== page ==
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How to Change Your Life in Three Years.

It’s so easy. And so hard.

“brown dried leaves on sand” by sydney Rae on Unsplash

You’re tired. You’ve been fighting this fight, whatever fight it is, for a long time, and you’re ready to just throw up your hands and say forget it, I’m not doing this anymore.

You’ve had a fight like that, right? A struggle toward something that you have no real proof you’ll ever reach. I work with writers a lot, so for a lot of people I know that struggle is toward a creative career. For me personally, that one struggle is often toward health.

You know that feeling right? You want to feel better in the long run, but french fries and Netflix make you feel better right this minute and there comes a time when you just can’t put the long run ahead of the right now.

So you skip the gym and eat the fries. You don’t write the next book. You settle for the job that doesn’t really feed your soul. You do what’s easy now instead of pushing forward into an unknown later.

The thing is though (you don’t need me to tell you this,) settling for today often means settling for this week or this month or forever. And that kind of settling means that there is effectively no chance that you’ll ever, ever meet whatever goal it is you’ve set for yourself.

In 2015 I had a job I hated that earned less than $10 an hour. I wasn’t writing, because my last books had failed and I just didn’t think any publisher would ever take a chance on me again. (And maybe I wasn’t cut out to be a writer anyway.) I’d quit college two classes away from an undergraduate degree because I didn’t want to be a teacher. I weighed nearly 400 pounds and I was losing mobility and my ability to breathe in my sleep by the minute.

Since then, I’ve changed my life quite a lot. I’ve lost more than 100 pounds. I’ve written a novel that sold to a major publisher. I’ve started and finished an MFA program. I’ve started a business I love, that let me quit a job I definitely did not love and increased my income by 600 percent.

I literally did those things by just . . . doing them. Not all at once. Not all at the same time. I made a few goals for myself and I just did the next thing. Over and over and over again.

The next thing was always tiny. Write the next page. Make a doctor’s appointment. Watch a video about how to make a Facebook ad. Fill out the application. Make the phone call. Do the homework. Write the next page, again. Again. Again.

I don’t always want to do the next thing. Sometimes, I want to decide I’m never going to be a bestseller or a seven-figure entrepreneur, so I might as well just be a teacher and get it over with.

I have been on that precipice so often. Typing my information into an online Washoe County School District job application. Deciding that I don’t want to sell classes anymore, I can’t handle the stress of it. I don’t want to write another book when I have no idea whether or not it will be successful or if my agent or editor will even want it.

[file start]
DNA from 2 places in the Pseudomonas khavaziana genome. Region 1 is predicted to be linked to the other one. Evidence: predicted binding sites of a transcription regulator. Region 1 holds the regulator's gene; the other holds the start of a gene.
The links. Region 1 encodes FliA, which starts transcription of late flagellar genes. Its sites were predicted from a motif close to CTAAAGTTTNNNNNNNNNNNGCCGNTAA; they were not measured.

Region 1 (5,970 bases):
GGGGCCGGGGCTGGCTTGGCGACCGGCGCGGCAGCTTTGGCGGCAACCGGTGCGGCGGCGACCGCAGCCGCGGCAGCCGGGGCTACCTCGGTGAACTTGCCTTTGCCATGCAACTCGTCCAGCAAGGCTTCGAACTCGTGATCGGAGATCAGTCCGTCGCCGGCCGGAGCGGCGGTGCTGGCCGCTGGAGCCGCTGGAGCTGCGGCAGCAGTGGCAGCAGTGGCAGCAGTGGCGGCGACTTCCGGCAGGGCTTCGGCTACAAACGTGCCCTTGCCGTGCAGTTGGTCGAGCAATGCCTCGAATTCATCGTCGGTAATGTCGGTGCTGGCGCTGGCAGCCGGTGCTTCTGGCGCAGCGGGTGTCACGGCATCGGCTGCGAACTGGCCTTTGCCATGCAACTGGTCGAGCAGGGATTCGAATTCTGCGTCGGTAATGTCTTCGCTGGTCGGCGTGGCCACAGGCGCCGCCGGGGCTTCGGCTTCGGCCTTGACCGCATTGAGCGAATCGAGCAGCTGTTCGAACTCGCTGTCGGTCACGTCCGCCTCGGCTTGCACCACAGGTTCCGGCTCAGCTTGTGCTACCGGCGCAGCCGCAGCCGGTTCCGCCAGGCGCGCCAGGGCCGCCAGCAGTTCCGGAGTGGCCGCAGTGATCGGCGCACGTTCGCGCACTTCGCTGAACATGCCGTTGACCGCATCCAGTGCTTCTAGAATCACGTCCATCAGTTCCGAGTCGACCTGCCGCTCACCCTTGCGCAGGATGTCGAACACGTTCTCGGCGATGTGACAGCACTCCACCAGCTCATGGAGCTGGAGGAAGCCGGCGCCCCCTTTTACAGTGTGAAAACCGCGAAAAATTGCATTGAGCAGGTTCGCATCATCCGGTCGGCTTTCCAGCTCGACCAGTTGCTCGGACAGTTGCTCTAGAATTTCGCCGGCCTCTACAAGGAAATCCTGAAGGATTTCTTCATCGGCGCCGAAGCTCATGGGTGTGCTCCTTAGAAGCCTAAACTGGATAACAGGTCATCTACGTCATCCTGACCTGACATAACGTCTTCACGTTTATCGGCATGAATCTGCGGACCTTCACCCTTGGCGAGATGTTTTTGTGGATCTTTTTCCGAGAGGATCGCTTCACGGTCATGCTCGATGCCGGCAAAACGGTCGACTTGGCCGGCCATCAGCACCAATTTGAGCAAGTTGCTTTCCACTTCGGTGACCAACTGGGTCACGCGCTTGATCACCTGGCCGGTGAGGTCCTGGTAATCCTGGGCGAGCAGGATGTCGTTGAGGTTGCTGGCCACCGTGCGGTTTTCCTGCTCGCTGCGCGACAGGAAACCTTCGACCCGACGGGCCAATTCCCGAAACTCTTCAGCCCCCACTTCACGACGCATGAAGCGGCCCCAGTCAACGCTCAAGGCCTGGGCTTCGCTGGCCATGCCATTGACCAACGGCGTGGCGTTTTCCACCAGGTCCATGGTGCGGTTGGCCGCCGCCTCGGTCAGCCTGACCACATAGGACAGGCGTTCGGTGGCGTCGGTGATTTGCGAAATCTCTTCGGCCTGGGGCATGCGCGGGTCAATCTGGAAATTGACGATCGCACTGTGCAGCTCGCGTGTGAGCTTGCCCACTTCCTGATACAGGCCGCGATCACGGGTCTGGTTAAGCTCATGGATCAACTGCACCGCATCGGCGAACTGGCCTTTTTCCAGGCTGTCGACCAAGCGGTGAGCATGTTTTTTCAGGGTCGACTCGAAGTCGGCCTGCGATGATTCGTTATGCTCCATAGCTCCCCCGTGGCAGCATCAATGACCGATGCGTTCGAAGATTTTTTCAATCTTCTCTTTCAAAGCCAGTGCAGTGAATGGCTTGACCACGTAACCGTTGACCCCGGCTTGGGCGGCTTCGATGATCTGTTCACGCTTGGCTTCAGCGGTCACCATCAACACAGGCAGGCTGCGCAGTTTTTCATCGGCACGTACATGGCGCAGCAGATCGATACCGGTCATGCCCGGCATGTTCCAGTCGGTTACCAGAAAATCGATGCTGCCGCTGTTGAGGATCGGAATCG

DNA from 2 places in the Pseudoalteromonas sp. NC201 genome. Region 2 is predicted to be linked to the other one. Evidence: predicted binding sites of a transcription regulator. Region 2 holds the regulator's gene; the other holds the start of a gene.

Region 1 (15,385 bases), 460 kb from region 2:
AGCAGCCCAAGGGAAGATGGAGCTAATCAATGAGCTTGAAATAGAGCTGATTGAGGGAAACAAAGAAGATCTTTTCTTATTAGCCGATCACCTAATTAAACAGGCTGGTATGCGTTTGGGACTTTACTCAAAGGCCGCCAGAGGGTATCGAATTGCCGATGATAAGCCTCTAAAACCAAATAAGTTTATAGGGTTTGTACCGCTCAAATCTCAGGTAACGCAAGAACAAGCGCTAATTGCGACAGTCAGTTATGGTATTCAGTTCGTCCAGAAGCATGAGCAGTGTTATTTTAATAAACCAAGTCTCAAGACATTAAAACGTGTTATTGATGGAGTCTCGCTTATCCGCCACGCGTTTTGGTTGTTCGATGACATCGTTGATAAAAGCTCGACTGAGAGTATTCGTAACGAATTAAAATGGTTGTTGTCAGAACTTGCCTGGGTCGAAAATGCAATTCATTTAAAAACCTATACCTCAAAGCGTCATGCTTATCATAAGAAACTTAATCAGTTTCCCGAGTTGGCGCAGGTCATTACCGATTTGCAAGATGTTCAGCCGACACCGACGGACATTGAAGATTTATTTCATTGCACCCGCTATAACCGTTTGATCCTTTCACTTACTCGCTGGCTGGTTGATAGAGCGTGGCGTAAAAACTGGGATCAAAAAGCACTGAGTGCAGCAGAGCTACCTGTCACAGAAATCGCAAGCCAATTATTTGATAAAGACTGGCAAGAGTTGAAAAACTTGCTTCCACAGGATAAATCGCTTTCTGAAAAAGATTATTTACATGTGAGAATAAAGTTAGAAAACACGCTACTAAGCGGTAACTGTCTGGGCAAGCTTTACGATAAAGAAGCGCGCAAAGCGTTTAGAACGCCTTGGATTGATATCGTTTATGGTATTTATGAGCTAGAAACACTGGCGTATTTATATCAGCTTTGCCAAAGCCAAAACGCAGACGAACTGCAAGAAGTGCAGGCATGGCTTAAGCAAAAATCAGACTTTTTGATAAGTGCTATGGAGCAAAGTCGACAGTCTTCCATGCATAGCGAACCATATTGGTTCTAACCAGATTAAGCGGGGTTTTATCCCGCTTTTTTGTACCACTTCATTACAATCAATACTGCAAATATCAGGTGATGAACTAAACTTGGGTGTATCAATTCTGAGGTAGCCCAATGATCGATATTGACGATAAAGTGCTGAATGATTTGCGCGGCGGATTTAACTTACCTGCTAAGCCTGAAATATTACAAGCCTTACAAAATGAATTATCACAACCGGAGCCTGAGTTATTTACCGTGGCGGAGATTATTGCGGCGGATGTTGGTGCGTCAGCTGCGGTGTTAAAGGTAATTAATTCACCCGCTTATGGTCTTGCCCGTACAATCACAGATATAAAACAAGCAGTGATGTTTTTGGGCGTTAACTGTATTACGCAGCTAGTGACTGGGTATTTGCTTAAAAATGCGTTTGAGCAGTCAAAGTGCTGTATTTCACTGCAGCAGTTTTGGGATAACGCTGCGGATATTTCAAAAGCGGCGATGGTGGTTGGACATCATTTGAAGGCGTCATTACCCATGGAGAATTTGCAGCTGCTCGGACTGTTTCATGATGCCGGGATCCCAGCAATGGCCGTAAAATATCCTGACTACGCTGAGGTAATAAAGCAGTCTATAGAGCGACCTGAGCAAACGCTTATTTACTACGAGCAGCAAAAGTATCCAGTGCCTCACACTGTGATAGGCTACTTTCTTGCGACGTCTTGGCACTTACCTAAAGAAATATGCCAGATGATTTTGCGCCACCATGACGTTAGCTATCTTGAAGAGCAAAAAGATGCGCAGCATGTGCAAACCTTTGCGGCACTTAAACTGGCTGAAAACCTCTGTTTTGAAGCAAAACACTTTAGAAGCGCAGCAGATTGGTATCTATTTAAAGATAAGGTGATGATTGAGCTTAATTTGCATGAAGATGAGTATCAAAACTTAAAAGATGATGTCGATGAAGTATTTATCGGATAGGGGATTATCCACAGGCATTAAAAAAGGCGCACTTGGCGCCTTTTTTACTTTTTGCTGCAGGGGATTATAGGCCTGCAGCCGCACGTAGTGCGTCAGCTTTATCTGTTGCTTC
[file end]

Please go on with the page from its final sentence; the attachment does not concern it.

(There isn’t anything wrong with being a teacher. There’s something wrong with giving up on being a writer, no matter how good my plan B is.)

Oh yeah, I’m so good at stomping my feet and refusing to do the thing anymore and you can’t make me. I’m a rebellious creature.

I’m not sure why three years ago things changed. I think it’s an age thing. A combination of nearly middle age and getting closer and closer to the age my mother was when she died.

For whatever reason, in 2015 I just decided that even if I hit a bump and stumbled, I’d pick myself up and take the next step the next day. Those goals: lose weight, quit my horrible job, sell a book, graduate — were non-negotiable. I could throw a fit, I could Netflix and Fries, I could scream at my WIP, I could hate school — but I couldn’t give up.

That shift in mindset changed everything. It was the realization, though, that if I just kept doing the work things would happen — maybe not exactly what I thought might happen, but SOMETHING anyway — that was the real game changer.

If you do the work, it adds up. It always adds up to something. Sometimes you won’t know what that is for a while, but seriously, if you keep walking you have no choice but to get somewhere and the same goes for work.

Take the steps and have faith that they’ll lead you somewhere. Keep your goals in mind and your steps pointed in that direction and the somewhere is very likely to be somewhere good.

Here’s how to do it.

Decide what’s important. Pick three to five non-negotiable goals. These are your core desires. It’s okay if they’re very big.

Figure out what the very first step you’d have to take to reach each of those goals would have to be. (If I was starting with my goals today, those steps would be: make a doctor’s appointment for a general check-up, find one job to apply for, make a list of stories that inspire me, Google MFA programs in Norhtern Nevada.)

Do those things.

If you find yourself struggling to do one of those things, the step is probably too big. So, maybe instead of ‘find one job to apply for’ I might make a list of three places to find jobs to apply for. Or write a Facebook post asking my friends if they know of any openings. Or make a list of ten ways I might replace my income. Or open Craigslist.

When you’ve done one thing toward a goal, decide what the next thing is.

Do that thing.

Keep going.

Just see what happens.


Here’s my secret weapon for sticking with whatever your thing is.

Shaunta Grimes is a writer and teacher. She lives in Reno with her husband, three superstar kids, and a yellow rescue dog named Maybelline Scout. She’s on Twitter @shauntagrimes and is the author of Viral Nation and Rebel Nation and the upcoming novel The Astonishing Maybe. She is the original Ninja Writer.

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